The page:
Data from a Phase 1 study of a preventive Ebola vaccine regimen suggests that the regimen was well-tolerated by healthy volunteers and did not result in any vaccine-related serious adverse events.
The article titled “Safety and Immunogenicity of Novel Adenovirus Type 26- and Modified Vaccinia Ankara-Vectored Ebola Vaccines A Randomized Clinical Trial” was published this week in The Journal of the American Medical Association (JAMA).
The Phase 1 study was led by the Oxford Vaccine Group at the University of Oxford Department of Paediatrics and took place in the United Kingdom. The study tested a vaccine regimen containing two components based on, respectively, AdVac® technology from Crucell Holland B.V., one of the Janssen Pharmaceutical Companies of Johnson & Johnson, and MVA-BN® technology from Bavarian Nordic.
Healthy volunteers were given one vaccine dose to prime their immune system, and then the alternative vaccine to boost their immune response, with the goal of evaluating the duration of immunity. Prime-boost vaccination is an established approach for the prevention of several infectious diseases.
While 97 percent of the trial participants generated antibodies specific to Ebola four weeks after a priming dose with AdVac, these immune responses were enhanced by administration of the MVA-BN booster dose, with 100 percent of participants generating Ebola-specific antibodies at 21 days post-boost, and 79-100 percent showing T cell responses depending on the dosing interval, thus validating the prime-boost concept.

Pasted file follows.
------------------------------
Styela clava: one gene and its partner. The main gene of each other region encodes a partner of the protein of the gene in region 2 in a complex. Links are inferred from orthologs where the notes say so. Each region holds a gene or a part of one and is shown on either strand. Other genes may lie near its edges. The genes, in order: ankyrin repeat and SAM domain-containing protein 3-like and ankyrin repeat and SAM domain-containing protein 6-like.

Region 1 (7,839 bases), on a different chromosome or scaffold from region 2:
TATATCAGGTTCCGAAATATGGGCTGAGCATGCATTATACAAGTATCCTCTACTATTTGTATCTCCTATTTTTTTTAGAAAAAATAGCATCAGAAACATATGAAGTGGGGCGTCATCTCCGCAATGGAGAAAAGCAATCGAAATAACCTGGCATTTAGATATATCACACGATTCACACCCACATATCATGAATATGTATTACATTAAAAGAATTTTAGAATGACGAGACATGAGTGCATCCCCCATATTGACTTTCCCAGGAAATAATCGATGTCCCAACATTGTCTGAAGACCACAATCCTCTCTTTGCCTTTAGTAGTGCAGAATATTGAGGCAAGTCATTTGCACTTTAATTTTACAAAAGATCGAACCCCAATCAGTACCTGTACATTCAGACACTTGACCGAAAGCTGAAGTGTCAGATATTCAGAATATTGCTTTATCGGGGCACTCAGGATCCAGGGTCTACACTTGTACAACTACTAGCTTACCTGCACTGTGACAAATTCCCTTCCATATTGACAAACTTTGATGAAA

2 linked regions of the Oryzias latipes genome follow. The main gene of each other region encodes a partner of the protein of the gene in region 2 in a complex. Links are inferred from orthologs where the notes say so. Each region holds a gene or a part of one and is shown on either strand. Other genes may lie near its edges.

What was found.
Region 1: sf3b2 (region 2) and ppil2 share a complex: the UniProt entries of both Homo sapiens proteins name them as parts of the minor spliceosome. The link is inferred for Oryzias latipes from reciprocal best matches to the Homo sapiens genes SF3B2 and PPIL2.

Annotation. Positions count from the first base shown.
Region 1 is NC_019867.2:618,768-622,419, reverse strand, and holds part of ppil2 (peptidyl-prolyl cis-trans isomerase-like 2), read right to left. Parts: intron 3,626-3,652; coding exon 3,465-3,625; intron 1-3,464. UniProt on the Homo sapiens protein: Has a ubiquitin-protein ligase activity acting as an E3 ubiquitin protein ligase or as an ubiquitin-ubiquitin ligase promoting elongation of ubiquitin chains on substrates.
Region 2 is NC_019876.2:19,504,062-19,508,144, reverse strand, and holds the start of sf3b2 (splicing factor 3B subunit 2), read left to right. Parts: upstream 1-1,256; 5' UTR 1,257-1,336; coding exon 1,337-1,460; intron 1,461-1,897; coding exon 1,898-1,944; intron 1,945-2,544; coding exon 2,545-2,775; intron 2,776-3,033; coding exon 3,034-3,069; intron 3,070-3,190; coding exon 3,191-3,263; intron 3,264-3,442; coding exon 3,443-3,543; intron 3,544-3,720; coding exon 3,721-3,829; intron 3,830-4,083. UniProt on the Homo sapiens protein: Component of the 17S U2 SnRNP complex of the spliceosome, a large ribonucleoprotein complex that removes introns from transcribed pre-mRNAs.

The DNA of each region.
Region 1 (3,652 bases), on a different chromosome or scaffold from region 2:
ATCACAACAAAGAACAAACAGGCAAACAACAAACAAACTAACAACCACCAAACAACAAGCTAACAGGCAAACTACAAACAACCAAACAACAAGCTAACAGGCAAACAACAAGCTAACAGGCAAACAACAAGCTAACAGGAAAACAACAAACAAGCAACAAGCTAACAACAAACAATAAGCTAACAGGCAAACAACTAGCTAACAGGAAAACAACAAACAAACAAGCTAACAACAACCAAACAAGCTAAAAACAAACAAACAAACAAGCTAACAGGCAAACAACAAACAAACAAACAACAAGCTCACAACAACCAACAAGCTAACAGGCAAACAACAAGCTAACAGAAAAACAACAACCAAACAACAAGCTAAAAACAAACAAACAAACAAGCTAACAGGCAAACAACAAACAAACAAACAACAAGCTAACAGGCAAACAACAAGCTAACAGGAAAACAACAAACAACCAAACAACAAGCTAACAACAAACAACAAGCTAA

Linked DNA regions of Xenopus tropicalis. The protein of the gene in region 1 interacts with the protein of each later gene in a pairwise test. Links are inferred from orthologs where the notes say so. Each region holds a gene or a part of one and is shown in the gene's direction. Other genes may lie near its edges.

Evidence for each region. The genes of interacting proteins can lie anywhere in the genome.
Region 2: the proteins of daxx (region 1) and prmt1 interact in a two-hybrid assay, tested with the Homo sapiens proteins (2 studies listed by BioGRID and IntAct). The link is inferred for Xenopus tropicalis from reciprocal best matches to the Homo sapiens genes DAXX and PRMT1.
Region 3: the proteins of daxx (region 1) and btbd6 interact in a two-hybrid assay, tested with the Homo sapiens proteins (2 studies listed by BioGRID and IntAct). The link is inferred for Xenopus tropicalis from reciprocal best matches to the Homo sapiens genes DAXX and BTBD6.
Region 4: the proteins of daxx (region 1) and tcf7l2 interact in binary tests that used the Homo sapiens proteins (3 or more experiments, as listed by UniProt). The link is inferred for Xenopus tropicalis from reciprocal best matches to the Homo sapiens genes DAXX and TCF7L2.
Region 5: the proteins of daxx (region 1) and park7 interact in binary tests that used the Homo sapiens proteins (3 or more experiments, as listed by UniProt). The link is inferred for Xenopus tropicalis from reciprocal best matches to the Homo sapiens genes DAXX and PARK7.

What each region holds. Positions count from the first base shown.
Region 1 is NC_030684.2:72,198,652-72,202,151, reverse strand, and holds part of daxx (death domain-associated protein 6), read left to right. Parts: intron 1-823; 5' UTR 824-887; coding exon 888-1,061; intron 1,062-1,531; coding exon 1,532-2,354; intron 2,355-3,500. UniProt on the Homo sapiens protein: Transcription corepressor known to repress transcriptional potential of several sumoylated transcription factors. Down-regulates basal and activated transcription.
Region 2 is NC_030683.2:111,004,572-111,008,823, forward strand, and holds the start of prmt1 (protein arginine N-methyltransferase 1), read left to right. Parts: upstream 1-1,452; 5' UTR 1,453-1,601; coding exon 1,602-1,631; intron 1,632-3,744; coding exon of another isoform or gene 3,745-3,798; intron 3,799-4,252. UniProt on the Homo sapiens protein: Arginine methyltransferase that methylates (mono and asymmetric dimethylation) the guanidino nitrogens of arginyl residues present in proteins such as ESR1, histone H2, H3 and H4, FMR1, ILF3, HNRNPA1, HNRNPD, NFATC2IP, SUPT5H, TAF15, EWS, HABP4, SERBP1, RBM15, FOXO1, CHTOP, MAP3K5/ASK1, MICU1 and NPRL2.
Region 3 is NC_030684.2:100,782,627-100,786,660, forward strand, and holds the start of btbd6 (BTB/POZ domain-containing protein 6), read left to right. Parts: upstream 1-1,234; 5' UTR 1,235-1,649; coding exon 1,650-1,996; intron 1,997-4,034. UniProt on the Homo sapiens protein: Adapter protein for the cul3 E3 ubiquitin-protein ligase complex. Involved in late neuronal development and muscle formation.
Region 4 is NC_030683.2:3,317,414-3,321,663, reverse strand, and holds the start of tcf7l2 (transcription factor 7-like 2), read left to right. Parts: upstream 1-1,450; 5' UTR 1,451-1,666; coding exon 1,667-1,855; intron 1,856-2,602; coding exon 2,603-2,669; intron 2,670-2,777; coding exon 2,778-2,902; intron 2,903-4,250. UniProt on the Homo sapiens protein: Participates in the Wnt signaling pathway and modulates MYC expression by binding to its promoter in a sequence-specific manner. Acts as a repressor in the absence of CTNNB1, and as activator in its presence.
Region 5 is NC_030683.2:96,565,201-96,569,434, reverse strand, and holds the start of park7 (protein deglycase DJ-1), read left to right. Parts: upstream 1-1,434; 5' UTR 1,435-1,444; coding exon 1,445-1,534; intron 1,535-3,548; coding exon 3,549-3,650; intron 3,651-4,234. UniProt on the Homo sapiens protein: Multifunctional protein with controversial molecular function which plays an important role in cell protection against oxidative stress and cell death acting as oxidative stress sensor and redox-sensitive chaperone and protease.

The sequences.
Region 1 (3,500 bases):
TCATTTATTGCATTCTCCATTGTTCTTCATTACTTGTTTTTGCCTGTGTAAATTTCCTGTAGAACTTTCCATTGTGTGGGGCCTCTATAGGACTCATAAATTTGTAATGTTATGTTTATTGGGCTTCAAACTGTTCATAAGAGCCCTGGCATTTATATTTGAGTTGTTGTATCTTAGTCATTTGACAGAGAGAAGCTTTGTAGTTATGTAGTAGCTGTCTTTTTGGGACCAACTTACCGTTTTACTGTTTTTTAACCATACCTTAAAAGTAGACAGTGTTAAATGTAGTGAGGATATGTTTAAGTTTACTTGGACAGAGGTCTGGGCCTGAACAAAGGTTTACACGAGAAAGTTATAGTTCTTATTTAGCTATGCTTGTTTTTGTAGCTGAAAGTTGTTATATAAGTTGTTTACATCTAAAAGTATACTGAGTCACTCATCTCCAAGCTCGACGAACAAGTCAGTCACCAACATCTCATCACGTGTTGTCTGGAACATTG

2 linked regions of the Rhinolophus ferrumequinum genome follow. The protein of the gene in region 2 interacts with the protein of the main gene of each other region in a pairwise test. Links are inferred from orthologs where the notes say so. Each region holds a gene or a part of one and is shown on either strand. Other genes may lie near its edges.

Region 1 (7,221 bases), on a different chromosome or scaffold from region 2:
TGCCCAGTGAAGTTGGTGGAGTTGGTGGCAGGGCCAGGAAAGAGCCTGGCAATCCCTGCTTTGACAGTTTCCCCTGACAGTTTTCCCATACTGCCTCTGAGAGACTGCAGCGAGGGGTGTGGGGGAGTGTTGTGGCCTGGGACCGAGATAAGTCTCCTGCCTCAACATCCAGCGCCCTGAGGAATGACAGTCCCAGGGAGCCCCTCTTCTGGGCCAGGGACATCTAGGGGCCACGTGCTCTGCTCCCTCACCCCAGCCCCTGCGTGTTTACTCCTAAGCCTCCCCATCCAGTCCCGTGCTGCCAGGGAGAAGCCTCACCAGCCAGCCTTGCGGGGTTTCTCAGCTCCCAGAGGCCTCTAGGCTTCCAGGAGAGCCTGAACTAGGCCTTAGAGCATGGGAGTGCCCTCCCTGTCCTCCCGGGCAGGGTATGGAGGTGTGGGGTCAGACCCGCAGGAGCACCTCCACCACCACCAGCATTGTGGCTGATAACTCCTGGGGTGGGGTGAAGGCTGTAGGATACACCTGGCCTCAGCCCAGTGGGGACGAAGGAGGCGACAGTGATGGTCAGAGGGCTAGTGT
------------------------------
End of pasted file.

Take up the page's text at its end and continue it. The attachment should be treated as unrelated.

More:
Notably, eight months following prime vaccination, 100 percent of individuals in the study maintained Ebola-specific antibodies, while vaccine-induced T cell responses persisted in 77-80 percent of those receiving the AdVac/MVA-BN regimen.
The study provides the first set of data from a total of 10 Phase 1, 2 and 3 clinical studies that are being conducted on a parallel track across the U.S., Europe and Africa in support of potential eventual registration for the Ebola vaccine regimen.
The Ebola vaccine regimen is being developed by the Janssen Pharmaceutical Companies of Johnson & Johnson, in collaboration with Bavarian Nordic. The regimen was first discovered in a collaborative research program with the U.S. National Institutes of Health (NIH). Clinical studies have been supported by grants awarded by Europe’s Innovative Medicines Initiative (IMI) to a consortium of leading global research institutions working with Janssen, which includes the London School of Hygiene & Tropical Medicine, the University of Oxford and Inserm, the French National Institute of Health and Medical Research.